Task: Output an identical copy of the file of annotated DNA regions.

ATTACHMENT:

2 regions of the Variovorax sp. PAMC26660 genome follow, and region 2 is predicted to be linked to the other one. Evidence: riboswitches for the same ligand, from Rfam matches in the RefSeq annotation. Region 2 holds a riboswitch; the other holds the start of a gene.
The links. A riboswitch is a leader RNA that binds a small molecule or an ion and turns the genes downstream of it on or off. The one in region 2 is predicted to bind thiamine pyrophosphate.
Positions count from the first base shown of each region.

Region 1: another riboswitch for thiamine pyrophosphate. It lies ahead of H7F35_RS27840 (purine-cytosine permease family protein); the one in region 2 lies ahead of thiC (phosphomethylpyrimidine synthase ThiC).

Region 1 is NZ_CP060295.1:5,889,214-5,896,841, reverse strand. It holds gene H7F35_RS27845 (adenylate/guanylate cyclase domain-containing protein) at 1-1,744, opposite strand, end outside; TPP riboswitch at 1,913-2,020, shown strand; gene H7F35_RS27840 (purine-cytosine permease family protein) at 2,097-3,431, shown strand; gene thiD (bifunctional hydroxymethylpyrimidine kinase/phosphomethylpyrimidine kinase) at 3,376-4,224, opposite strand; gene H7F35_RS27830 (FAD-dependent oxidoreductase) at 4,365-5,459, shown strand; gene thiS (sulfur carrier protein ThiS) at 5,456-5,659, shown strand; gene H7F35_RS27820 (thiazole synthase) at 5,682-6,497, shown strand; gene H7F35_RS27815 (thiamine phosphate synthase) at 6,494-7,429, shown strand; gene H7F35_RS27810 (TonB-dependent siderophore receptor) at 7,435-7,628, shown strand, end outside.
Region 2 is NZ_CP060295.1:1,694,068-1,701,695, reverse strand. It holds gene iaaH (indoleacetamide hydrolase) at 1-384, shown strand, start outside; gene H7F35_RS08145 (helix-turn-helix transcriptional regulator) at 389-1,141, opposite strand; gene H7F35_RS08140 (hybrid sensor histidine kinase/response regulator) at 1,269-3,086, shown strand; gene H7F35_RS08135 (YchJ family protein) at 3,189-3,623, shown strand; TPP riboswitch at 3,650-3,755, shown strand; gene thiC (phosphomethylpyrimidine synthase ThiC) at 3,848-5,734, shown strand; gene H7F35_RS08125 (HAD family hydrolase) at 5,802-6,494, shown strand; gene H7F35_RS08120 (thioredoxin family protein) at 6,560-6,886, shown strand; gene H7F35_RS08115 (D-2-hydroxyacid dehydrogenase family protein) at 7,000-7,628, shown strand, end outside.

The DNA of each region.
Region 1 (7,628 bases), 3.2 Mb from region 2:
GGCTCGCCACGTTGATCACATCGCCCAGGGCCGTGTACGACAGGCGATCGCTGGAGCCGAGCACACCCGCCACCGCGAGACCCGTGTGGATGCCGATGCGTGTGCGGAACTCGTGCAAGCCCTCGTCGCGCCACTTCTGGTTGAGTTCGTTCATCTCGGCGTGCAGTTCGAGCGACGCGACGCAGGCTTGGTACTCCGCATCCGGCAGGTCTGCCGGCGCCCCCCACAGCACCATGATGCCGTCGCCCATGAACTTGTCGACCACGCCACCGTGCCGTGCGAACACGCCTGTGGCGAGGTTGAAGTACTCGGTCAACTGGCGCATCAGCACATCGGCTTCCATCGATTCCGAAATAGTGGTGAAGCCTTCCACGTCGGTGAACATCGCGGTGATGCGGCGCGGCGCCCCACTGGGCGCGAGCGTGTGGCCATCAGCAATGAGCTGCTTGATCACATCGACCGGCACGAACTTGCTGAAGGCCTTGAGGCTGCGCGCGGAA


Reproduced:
2 regions of the Variovorax sp. PAMC26660 genome follow, and region 2 is predicted to be linked to the other one. Evidence: riboswitches for the same ligand, from Rfam matches in the RefSeq annotation. Region 2 holds a riboswitch; the other holds the start of a gene.
The links. A riboswitch is a leader RNA that binds a small molecule or an ion and turns the genes downstream of it on or off. The one in region 2 is predicted to bind thiamine pyrophosphate.
Positions count from the first base shown of each region.

Region 1: another riboswitch for thiamine pyrophosphate. It lies ahead of H7F35_RS27840 (purine-cytosine permease family protein); the one in region 2 lies ahead of thiC (phosphomethylpyrimidine synthase ThiC).

Region 1 is NZ_CP060295.1:5,889,214-5,896,841, reverse strand. It holds gene H7F35_RS27845 (adenylate/guanylate cyclase domain-containing protein) at 1-1,744, opposite strand, end outside; TPP riboswitch at 1,913-2,020, shown strand; gene H7F35_RS27840 (purine-cytosine permease family protein) at 2,097-3,431, shown strand; gene thiD (bifunctional hydroxymethylpyrimidine kinase/phosphomethylpyrimidine kinase) at 3,376-4,224, opposite strand; gene H7F35_RS27830 (FAD-dependent oxidoreductase) at 4,365-5,459, shown strand; gene thiS (sulfur carrier protein ThiS) at 5,456-5,659, shown strand; gene H7F35_RS27820 (thiazole synthase) at 5,682-6,497, shown strand; gene H7F35_RS27815 (thiamine phosphate synthase) at 6,494-7,429, shown strand; gene H7F35_RS27810 (TonB-dependent siderophore receptor) at 7,435-7,628, shown strand, end outside.
Region 2 is NZ_CP060295.1:1,694,068-1,701,695, reverse strand. It holds gene iaaH (indoleacetamide hydrolase) at 1-384, shown strand, start outside; gene H7F35_RS08145 (helix-turn-helix transcriptional regulator) at 389-1,141, opposite strand; gene H7F35_RS08140 (hybrid sensor histidine kinase/response regulator) at 1,269-3,086, shown strand; gene H7F35_RS08135 (YchJ family protein) at 3,189-3,623, shown strand; TPP riboswitch at 3,650-3,755, shown strand; gene thiC (phosphomethylpyrimidine synthase ThiC) at 3,848-5,734, shown strand; gene H7F35_RS08125 (HAD family hydrolase) at 5,802-6,494, shown strand; gene H7F35_RS08120 (thioredoxin family protein) at 6,560-6,886, shown strand; gene H7F35_RS08115 (D-2-hydroxyacid dehydrogenase family protein) at 7,000-7,628, shown strand, end outside.

The DNA of each region.
Region 1 (7,628 bases), 3.2 Mb from region 2:
GGCTCGCCACGTTGATCACATCGCCCAGGGCCGTGTACGACAGGCGATCGCTGGAGCCGAGCACACCCGCCACCGCGAGACCCGTGTGGATGCCGATGCGTGTGCGGAACTCGTGCAAGCCCTCGTCGCGCCACTTCTGGTTGAGTTCGTTCATCTCGGCGTGCAGTTCGAGCGACGCGACGCAGGCTTGGTACTCCGCATCCGGCAGGTCTGCCGGCGCCCCCCACAGCACCATGATGCCGTCGCCCATGAACTTGTCGACCACGCCACCGTGCCGTGCGAACACGCCTGTGGCGAGGTTGAAGTACTCGGTCAACTGGCGCATCAGCACATCGGCTTCCATCGATTCCGAAATAGTGGTGAAGCCTTCCACGTCGGTGAACATCGCGGTGATGCGGCGCGGCGCCCCACTGGGCGCGAGCGTGTGGCCATCAGCAATGAGCTGCTTGATCACATCGACCGGCACGAACTTGCTGAAGGCCTTGAGGCTGCGCGCGGAA